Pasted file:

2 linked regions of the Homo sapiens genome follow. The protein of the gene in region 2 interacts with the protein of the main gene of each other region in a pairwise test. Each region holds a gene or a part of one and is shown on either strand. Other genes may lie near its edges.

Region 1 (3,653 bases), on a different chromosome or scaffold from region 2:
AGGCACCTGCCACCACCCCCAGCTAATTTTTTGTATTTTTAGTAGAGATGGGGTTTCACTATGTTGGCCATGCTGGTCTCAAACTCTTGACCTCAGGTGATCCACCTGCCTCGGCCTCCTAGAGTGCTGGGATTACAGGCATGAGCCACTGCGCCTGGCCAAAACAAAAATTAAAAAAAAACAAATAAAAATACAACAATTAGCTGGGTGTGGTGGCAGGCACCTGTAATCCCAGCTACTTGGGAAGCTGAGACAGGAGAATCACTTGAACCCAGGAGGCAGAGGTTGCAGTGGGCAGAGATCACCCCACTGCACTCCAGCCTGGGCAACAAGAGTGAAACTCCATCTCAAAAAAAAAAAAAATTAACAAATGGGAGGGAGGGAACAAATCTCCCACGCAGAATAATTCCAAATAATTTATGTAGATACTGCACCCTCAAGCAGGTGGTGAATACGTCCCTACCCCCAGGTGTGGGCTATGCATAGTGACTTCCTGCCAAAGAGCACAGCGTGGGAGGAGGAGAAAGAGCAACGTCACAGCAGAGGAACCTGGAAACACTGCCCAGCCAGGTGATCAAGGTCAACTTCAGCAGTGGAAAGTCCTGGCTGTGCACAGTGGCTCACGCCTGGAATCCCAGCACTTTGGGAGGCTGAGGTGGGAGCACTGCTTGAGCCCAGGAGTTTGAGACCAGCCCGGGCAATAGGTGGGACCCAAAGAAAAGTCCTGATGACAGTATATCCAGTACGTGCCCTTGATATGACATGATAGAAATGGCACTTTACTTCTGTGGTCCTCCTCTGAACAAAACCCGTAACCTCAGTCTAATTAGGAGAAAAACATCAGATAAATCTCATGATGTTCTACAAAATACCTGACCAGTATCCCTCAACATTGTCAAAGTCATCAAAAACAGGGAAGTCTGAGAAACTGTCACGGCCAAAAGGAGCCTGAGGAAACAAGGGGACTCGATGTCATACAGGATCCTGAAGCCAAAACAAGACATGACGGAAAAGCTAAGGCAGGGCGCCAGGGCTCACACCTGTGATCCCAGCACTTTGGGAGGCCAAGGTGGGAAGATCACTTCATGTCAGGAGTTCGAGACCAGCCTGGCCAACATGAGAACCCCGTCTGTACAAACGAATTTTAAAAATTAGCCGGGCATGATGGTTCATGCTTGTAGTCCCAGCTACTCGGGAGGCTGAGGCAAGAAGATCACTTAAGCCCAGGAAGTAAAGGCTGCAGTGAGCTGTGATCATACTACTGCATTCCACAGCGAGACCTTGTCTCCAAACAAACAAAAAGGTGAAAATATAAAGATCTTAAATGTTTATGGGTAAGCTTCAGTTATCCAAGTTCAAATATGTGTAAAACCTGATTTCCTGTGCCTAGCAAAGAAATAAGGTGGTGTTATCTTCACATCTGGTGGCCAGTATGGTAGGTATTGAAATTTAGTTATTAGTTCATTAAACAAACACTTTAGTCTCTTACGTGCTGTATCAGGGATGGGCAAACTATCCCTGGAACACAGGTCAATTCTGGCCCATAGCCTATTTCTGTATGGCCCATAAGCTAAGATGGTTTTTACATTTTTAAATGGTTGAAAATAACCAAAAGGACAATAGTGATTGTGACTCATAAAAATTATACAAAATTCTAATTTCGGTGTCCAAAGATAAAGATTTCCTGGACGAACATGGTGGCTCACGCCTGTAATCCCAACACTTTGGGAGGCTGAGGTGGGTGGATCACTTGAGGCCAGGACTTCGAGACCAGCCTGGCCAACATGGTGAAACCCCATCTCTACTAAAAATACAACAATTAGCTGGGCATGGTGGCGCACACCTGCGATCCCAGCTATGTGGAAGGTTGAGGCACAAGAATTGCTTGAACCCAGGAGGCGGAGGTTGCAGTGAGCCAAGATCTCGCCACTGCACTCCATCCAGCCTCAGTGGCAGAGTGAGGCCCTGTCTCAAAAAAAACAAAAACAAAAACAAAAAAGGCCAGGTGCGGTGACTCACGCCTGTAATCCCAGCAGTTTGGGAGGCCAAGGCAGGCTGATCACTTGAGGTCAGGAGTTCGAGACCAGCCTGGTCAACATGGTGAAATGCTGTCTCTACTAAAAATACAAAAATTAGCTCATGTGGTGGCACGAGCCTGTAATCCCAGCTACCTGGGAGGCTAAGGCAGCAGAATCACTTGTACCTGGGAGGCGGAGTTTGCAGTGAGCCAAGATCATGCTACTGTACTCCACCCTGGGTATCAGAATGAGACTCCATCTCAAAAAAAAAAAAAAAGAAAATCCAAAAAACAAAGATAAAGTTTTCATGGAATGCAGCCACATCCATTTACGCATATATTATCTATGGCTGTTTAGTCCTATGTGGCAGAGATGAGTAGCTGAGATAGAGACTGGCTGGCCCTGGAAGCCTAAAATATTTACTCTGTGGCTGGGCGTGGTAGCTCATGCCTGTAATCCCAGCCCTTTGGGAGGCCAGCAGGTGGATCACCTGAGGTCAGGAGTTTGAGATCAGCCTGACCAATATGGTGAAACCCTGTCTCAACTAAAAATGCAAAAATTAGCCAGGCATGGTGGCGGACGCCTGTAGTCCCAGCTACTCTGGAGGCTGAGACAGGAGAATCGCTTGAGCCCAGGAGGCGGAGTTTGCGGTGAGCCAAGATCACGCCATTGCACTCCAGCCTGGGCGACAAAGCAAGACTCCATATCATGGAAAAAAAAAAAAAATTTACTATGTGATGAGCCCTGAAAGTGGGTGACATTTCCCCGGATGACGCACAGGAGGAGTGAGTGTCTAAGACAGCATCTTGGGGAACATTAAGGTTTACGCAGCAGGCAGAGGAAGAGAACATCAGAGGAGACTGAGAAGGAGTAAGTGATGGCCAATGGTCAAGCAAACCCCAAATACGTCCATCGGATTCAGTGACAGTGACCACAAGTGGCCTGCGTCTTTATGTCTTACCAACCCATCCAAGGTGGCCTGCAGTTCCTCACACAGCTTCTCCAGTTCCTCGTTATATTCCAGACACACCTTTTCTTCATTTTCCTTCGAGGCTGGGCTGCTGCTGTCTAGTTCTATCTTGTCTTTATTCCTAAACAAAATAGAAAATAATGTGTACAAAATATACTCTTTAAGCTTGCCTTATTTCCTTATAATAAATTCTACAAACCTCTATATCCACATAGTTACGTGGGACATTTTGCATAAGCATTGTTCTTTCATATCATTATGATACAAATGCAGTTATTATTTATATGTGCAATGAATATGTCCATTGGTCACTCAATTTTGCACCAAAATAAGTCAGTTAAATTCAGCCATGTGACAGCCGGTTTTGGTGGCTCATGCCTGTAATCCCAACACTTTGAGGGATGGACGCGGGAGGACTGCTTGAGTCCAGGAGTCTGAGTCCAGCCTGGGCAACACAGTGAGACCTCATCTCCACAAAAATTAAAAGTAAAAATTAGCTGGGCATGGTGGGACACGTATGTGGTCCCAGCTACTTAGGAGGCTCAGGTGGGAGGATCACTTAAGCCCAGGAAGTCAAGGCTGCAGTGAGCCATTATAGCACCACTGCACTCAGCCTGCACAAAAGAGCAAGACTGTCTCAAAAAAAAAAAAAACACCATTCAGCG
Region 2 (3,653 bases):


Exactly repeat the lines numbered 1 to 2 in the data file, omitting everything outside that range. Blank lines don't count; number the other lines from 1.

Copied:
2 linked regions of the Homo sapiens genome follow. The protein of the gene in region 2 interacts with the protein of the main gene of each other region in a pairwise test. Each region holds a gene or a part of one and is shown on either strand. Other genes may lie near its edges.

Region 1 (3,653 bases), on a different chromosome or scaffold from region 2: